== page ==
Hardware Platform and Usage Impressions

The N2310 package promotes the ease of setup, remote access and value propositions as key points of the unit. In addition to the main chassis (which is surprisingly well constructed for a budget unit), we have a 6 ft. RJ-45 cable, hard drive mounting screws, a quick setup guide, a 40 W (12V DC @ 3.33 A) adapter and a power cord customized to the country of sale.

The front face of the unit has two physical buttons (one for power control and one for USB copy) and a host of LEDs for power, disk and network status. On the rear side, we have a USB 2.0 and a USB 3.0 port, a RJ-45 port, a recessed reset button and a power inlet. A Kensington security slot is also available.

The N2310 is based on the Applied Micro's APM 86491 SoC. We covered the launch of the 'Catalina' platform based on this SoC back in January 2012. With a PowerPC 465 core running at 800 MHz, the SoC boasts of a host of accelerators aimed at reducing the CPU load for NAS applications.

From the block diagram above, it is clear that we don't need any bridge chips to enable the various ports of the N2310. The USB 2.0 and USB 3.0 ports are directly off the SoC, and SERDES1 can be used as the second SATA port. There are two RGMII ports available, and only one of them is used for providing network connectivity.

In terms of setup, Thecus targets the entry-level consumers by guiding them through a desktop program (Intelligent NAS) which determines the IP address of the N2310 (assuming a DHCP server is available). The program allows for either manual or automatic RAID creation (sensible choices of RAID 1 for 2 disks and JBOD for 1 disk). In case of existing partitions, the program helpfully indicates the issue to the user before allowing for format of the disks. As a final step, the program also provides a facility to associate / create a Thecus ID to use in conjunction with the N2310. This ID enables the creation of a DDNS address and use of the T-OnTheGo mobile apps.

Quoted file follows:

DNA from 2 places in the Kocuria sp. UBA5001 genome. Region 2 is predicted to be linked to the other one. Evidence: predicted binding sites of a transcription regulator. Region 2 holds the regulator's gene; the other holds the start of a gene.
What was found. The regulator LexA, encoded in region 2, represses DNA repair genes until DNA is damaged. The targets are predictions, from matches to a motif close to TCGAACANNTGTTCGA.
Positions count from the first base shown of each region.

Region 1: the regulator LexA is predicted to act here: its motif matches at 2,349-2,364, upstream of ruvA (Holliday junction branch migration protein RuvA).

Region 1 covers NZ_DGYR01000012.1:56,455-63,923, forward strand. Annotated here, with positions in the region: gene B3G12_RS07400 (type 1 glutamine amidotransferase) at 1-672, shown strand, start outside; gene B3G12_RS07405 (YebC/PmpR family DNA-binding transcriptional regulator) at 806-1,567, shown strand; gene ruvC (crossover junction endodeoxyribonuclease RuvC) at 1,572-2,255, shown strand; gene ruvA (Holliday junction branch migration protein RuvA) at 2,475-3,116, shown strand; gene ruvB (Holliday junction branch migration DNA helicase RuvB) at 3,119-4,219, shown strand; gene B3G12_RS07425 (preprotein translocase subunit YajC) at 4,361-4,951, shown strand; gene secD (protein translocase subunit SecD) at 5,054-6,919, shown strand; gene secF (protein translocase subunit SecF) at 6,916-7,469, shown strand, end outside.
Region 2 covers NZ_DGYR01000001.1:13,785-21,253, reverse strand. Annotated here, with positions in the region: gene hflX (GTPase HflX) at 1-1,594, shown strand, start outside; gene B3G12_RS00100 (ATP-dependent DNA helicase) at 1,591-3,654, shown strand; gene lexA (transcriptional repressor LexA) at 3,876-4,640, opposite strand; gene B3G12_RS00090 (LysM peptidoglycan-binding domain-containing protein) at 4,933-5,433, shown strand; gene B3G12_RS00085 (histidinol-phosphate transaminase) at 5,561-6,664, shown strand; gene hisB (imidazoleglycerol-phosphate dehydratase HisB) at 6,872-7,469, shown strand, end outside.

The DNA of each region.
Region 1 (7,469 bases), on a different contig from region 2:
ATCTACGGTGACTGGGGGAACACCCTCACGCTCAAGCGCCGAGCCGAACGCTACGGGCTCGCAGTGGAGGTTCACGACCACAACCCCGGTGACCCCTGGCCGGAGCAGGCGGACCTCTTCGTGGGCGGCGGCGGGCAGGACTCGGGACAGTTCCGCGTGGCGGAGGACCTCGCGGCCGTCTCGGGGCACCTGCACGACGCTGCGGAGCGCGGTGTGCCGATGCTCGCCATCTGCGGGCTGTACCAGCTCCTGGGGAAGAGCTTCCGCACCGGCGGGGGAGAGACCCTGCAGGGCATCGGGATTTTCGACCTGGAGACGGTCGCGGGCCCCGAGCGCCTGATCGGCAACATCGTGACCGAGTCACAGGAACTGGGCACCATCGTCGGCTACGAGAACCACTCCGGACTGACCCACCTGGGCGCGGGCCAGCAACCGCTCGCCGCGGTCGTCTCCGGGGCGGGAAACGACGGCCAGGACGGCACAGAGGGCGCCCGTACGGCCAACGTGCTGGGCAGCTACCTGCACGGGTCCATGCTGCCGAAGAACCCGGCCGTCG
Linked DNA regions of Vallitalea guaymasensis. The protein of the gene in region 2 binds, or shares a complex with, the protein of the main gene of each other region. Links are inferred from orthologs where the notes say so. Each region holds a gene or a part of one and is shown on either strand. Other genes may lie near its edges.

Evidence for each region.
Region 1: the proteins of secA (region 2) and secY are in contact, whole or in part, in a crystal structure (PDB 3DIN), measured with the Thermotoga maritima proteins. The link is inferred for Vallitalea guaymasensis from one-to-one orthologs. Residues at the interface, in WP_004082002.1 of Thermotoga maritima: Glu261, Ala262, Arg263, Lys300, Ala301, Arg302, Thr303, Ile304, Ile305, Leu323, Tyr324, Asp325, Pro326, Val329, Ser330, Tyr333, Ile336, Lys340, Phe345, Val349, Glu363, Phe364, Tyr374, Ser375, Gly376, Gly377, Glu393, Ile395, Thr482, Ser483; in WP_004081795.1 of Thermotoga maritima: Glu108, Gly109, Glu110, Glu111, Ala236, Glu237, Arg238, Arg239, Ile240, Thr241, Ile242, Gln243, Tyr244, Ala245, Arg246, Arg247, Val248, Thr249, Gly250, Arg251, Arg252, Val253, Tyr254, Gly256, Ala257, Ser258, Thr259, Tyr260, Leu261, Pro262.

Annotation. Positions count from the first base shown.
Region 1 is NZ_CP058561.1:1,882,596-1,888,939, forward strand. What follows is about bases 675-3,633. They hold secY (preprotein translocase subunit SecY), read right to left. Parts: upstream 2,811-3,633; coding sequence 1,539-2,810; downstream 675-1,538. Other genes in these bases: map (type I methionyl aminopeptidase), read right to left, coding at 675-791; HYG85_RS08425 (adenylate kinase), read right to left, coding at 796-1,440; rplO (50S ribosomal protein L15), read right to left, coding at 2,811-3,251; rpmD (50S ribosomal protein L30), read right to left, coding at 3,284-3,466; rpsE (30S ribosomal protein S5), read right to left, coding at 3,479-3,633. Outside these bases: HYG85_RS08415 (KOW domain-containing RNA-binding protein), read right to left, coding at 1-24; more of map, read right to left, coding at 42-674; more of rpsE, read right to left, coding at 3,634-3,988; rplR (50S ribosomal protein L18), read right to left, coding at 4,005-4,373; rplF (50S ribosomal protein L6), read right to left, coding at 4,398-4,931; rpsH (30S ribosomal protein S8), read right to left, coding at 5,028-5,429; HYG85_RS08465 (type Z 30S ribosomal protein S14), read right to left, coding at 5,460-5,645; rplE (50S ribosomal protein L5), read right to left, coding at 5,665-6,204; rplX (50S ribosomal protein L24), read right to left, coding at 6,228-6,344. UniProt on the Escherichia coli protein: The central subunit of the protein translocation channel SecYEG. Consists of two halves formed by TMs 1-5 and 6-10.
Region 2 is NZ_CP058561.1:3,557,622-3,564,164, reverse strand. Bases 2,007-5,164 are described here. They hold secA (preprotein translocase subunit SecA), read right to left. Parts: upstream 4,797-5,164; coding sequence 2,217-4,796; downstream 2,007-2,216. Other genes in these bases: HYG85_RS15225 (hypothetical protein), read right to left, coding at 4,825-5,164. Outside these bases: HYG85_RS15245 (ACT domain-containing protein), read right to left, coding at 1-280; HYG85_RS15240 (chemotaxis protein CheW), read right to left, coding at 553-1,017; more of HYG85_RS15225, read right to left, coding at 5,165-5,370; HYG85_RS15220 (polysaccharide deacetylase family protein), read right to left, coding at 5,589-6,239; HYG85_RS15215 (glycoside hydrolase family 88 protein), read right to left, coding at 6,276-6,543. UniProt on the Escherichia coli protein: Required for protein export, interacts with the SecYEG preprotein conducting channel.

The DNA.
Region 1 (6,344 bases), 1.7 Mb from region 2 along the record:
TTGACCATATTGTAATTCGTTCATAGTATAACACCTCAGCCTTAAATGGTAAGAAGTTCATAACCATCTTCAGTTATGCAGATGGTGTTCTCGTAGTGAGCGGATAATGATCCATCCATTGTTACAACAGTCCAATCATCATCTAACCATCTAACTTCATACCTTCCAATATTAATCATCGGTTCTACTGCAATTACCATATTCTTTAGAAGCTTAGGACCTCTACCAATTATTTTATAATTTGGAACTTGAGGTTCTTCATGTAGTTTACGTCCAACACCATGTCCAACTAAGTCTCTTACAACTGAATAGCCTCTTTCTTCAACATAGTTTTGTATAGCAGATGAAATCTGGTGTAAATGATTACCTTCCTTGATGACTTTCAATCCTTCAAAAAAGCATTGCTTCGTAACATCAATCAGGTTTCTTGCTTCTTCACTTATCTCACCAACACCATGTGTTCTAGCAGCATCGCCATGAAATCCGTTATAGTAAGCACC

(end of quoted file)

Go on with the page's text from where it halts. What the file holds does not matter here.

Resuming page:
The web user interface has not really changed much since we reviewed the Thecus N2560 last year. A walk-through of the available features in the web UI is provided in the gallery below.

One of the most important apps available for the N2310 is Plex Media Server. In our limited testing, it works pretty well, as long as there aren't any transcoding requirements. One of the major drawbacks of the Thecus OS is the fact that RAID migration from JBOD to RAID-1 is not available. So, we started our evaluation with two disks in RAID-1. Fortunately, hot-swap and RAID recovery worked very well (in fact, this is the first Thecus NAS that we have reviewed where the rebuild process worked without a hitch). However, other professional reviewers online don't seem to have had the same luck.

Considering the target market, Thecus removed the iSCSI functionality as well as encryption capabilities from the OS. Given the price point, we believe Thecus is justified in doing so.

Introduction Single Client Benchmarks
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  • PEJUman - Monday, July 7, 2014 - link

    Thanks! 'Convenience' exactly what I thought, just wanting to make sure I am not crazy/stupid :D

    I used to have an FTP server with public access on the router, but have since moved to Dropbox-Sky/OneDrive-Gdrive combo. Small files and slow upload speed drives me into these guys:
    - Dropbox with truecrypt files for sesitive files (Dropbox supports segmented uploads, i.e. only changed portion of a large file is uploaded).
    - Grandfathered skydrive for huge files.